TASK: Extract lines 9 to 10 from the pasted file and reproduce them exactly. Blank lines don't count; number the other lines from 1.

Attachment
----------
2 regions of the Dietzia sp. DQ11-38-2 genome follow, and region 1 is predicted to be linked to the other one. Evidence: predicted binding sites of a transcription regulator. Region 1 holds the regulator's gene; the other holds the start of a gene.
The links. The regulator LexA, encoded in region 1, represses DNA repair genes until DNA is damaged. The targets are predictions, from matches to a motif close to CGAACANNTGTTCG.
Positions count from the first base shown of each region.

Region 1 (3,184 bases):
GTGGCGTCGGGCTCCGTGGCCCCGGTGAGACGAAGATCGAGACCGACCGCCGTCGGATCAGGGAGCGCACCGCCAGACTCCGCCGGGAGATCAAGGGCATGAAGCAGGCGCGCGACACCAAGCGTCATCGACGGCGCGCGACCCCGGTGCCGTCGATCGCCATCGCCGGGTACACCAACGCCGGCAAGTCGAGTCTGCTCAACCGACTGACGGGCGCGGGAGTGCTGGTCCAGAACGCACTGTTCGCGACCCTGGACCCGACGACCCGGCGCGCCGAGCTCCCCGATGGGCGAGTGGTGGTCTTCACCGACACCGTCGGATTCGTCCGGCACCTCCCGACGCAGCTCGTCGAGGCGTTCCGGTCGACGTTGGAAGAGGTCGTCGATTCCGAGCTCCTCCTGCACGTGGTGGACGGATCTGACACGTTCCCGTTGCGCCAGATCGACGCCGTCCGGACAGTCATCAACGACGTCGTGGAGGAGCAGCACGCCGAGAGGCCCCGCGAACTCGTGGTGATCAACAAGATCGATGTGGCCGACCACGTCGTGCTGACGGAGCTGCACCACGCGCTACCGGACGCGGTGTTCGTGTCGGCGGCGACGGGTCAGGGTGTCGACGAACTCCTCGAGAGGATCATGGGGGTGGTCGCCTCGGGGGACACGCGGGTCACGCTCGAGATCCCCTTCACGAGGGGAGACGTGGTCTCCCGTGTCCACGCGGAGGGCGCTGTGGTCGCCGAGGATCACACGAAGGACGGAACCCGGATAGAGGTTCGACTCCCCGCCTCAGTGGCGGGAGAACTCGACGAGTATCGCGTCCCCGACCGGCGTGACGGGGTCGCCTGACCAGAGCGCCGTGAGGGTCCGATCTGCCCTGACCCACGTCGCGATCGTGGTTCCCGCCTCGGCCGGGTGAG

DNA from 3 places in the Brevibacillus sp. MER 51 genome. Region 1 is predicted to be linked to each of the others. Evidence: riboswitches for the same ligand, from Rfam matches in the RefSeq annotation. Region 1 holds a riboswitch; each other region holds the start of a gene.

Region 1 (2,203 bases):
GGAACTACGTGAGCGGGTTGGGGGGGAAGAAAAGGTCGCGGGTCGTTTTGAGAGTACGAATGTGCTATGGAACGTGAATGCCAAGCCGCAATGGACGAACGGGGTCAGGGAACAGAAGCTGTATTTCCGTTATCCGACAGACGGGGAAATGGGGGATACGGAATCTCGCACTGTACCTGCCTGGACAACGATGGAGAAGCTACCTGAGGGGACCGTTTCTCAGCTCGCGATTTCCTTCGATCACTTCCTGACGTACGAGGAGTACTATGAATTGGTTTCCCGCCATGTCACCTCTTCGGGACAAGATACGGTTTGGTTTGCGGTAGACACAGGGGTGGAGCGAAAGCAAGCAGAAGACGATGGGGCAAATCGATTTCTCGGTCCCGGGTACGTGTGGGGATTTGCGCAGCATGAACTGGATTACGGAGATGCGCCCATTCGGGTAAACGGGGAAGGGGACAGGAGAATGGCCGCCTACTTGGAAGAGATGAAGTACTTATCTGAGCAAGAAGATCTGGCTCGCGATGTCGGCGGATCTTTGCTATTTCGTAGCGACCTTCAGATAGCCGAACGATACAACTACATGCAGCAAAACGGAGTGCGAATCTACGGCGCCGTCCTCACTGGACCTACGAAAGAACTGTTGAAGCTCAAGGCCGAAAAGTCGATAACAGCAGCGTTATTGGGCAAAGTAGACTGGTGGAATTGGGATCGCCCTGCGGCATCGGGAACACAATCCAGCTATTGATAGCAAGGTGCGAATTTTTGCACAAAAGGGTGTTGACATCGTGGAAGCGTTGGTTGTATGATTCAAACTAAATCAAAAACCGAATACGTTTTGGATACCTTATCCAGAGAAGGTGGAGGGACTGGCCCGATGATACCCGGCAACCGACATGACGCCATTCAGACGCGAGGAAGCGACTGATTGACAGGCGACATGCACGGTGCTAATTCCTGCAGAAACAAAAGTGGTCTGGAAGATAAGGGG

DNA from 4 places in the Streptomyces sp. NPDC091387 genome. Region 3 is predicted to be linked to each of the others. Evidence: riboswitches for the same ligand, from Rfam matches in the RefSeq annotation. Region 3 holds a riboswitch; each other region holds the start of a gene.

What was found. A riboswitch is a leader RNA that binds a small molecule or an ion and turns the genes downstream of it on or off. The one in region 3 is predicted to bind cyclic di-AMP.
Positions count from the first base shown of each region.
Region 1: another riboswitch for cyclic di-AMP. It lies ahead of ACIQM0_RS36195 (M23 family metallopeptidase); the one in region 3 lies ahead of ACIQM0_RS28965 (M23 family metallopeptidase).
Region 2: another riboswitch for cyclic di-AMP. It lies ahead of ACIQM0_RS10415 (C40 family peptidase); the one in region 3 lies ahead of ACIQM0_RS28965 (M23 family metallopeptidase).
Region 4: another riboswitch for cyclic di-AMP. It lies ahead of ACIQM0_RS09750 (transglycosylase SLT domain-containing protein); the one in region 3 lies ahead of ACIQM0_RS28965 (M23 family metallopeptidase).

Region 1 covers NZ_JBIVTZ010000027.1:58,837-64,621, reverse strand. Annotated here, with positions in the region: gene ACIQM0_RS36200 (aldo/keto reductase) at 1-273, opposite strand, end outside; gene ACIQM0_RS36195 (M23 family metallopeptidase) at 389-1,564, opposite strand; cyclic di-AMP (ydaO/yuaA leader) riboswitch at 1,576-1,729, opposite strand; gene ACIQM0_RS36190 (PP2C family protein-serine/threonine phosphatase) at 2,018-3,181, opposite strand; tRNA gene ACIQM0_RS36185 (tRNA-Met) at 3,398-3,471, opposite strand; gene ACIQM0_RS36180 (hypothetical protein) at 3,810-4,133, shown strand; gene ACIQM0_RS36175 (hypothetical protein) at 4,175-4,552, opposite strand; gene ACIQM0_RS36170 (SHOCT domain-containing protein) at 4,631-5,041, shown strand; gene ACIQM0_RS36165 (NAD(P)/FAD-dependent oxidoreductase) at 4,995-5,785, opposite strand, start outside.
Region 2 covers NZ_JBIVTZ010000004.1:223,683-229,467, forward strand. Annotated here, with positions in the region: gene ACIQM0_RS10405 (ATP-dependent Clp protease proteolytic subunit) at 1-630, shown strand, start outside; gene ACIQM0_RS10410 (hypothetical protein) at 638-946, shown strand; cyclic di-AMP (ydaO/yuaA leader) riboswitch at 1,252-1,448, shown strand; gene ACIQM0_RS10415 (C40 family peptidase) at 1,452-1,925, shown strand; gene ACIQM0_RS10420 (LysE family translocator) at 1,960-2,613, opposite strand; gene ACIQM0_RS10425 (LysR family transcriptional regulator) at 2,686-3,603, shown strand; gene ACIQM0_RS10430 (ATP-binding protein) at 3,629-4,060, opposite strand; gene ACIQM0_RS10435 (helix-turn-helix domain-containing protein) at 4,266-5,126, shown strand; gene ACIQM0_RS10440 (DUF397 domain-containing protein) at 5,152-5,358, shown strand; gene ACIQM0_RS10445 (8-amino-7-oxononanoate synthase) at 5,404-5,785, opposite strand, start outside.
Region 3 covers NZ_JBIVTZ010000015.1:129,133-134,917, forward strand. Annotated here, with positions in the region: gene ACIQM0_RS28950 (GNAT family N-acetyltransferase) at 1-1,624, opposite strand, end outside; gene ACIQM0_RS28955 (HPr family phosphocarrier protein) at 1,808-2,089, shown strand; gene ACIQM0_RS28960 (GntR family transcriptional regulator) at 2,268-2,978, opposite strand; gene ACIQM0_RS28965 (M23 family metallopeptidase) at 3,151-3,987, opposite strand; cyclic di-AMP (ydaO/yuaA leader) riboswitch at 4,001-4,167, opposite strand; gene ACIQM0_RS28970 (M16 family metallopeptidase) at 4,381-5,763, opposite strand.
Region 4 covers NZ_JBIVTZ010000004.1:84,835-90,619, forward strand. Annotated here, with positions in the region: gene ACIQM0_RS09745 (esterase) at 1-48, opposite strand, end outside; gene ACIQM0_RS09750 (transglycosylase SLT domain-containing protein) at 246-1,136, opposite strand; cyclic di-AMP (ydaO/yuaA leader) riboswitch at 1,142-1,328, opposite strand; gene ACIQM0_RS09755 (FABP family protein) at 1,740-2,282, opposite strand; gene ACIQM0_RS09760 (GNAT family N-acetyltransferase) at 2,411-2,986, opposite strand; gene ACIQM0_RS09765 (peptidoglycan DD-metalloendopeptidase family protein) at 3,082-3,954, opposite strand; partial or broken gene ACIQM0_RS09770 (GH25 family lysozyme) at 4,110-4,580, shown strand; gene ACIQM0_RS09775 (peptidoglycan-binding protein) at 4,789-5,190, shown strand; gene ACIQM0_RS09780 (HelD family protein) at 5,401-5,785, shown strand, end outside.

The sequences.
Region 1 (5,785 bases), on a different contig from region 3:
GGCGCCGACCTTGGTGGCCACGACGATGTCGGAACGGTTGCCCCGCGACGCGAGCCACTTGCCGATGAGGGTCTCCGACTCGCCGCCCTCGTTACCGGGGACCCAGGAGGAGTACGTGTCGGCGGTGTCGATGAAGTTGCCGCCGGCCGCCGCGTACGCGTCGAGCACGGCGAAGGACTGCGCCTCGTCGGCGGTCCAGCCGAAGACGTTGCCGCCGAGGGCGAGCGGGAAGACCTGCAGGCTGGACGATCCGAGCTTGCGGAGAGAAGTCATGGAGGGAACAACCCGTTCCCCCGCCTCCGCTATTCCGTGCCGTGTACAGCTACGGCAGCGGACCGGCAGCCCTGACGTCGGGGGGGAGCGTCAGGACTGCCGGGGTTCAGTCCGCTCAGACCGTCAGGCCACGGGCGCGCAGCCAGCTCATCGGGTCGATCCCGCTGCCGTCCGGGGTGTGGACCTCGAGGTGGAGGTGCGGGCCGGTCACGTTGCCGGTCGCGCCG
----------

DNA from 4 places in the Streptomyces sp. NPDC091387 genome. Region 3 is predicted to be linked to each of the others. Evidence: riboswitches for the same ligand, from Rfam matches in the RefSeq annotation. Region 3 holds a riboswitch; each other region holds the start of a gene.

What was found. A riboswitch is a leader RNA that binds a small molecule or an ion and turns the genes downstream of it on or off. The one in region 3 is predicted to bind cyclic di-AMP.